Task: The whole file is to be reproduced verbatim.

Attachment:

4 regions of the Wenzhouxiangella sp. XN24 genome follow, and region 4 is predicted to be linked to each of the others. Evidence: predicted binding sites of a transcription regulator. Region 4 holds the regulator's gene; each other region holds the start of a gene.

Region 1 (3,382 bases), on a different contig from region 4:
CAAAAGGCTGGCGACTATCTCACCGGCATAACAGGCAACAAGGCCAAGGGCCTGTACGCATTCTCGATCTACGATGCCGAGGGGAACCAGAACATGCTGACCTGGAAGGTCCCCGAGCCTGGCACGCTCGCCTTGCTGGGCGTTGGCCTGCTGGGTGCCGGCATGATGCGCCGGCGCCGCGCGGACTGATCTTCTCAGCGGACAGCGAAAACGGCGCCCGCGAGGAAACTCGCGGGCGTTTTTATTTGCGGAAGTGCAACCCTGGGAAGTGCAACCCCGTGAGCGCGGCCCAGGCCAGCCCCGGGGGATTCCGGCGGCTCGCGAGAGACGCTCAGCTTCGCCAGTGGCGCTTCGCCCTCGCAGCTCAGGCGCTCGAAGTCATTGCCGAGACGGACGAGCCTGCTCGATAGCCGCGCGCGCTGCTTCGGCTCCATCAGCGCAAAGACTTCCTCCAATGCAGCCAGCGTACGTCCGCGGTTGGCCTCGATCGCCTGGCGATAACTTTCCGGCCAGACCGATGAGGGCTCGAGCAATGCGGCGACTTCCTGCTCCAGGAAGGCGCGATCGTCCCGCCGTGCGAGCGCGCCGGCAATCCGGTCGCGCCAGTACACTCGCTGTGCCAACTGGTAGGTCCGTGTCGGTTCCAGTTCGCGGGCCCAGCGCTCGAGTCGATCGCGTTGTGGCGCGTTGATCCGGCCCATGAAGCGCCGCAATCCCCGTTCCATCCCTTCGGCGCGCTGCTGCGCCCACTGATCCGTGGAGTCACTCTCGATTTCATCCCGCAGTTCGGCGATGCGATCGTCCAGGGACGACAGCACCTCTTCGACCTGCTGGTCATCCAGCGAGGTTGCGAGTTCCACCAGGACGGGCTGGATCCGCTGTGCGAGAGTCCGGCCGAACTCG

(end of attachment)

4 regions of the Wenzhouxiangella sp. XN24 genome follow, and region 4 is predicted to be linked to each of the others. Evidence: predicted binding sites of a transcription regulator. Region 4 holds the regulator's gene; each other region holds the start of a gene.

Region 1 (3,382 bases), on a different contig from region 4:
CAAAAGGCTGGCGACTATCTCACCGGCATAACAGGCAACAAGGCCAAGGGCCTGTACGCATTCTCGATCTACGATGCCGAGGGGAACCAGAACATGCTGACCTGGAAGGTCCCCGAGCCTGGCACGCTCGCCTTGCTGGGCGTTGGCCTGCTGGGTGCCGGCATGATGCGCCGGCGCCGCGCGGACTGATCTTCTCAGCGGACAGCGAAAACGGCGCCCGCGAGGAAACTCGCGGGCGTTTTTATTTGCGGAAGTGCAACCCTGGGAAGTGCAACCCCGTGAGCGCGGCCCAGGCCAGCCCCGGGGGATTCCGGCGGCTCGCGAGAGACGCTCAGCTTCGCCAGTGGCGCTTCGCCCTCGCAGCTCAGGCGCTCGAAGTCATTGCCGAGACGGACGAGCCTGCTCGATAGCCGCGCGCGCTGCTTCGGCTCCATCAGCGCAAAGACTTCCTCCAATGCAGCCAGCGTACGTCCGCGGTTGGCCTCGATCGCCTGGCGATAACTTTCCGGCCAGACCGATGAGGGCTCGAGCAATGCGGCGACTTCCTGCTCCAGGAAGGCGCGATCGTCCCGCCGTGCGAGCGCGCCGGCAATCCGGTCGCGCCAGTACACTCGCTGTGCCAACTGGTAGGTCCGTGTCGGTTCCAGTTCGCGGGCCCAGCGCTCGAGTCGATCGCGTTGTGGCGCGTTGATCCGGCCCATGAAGCGCCGCAATCCCCGTTCCATCCCTTCGGCGCGCTGCTGCGCCCACTGATCCGTGGAGTCACTCTCGATTTCATCCCGCAGTTCGGCGATGCGATCGTCCAGGGACGACAGCACCTCTTCGACCTGCTGGTCATCCAGCGAGGTTGCGAGTTCCACCAGGACGGGCTGGATCCGCTGTGCGAGAGTCCGGCCGAACTCG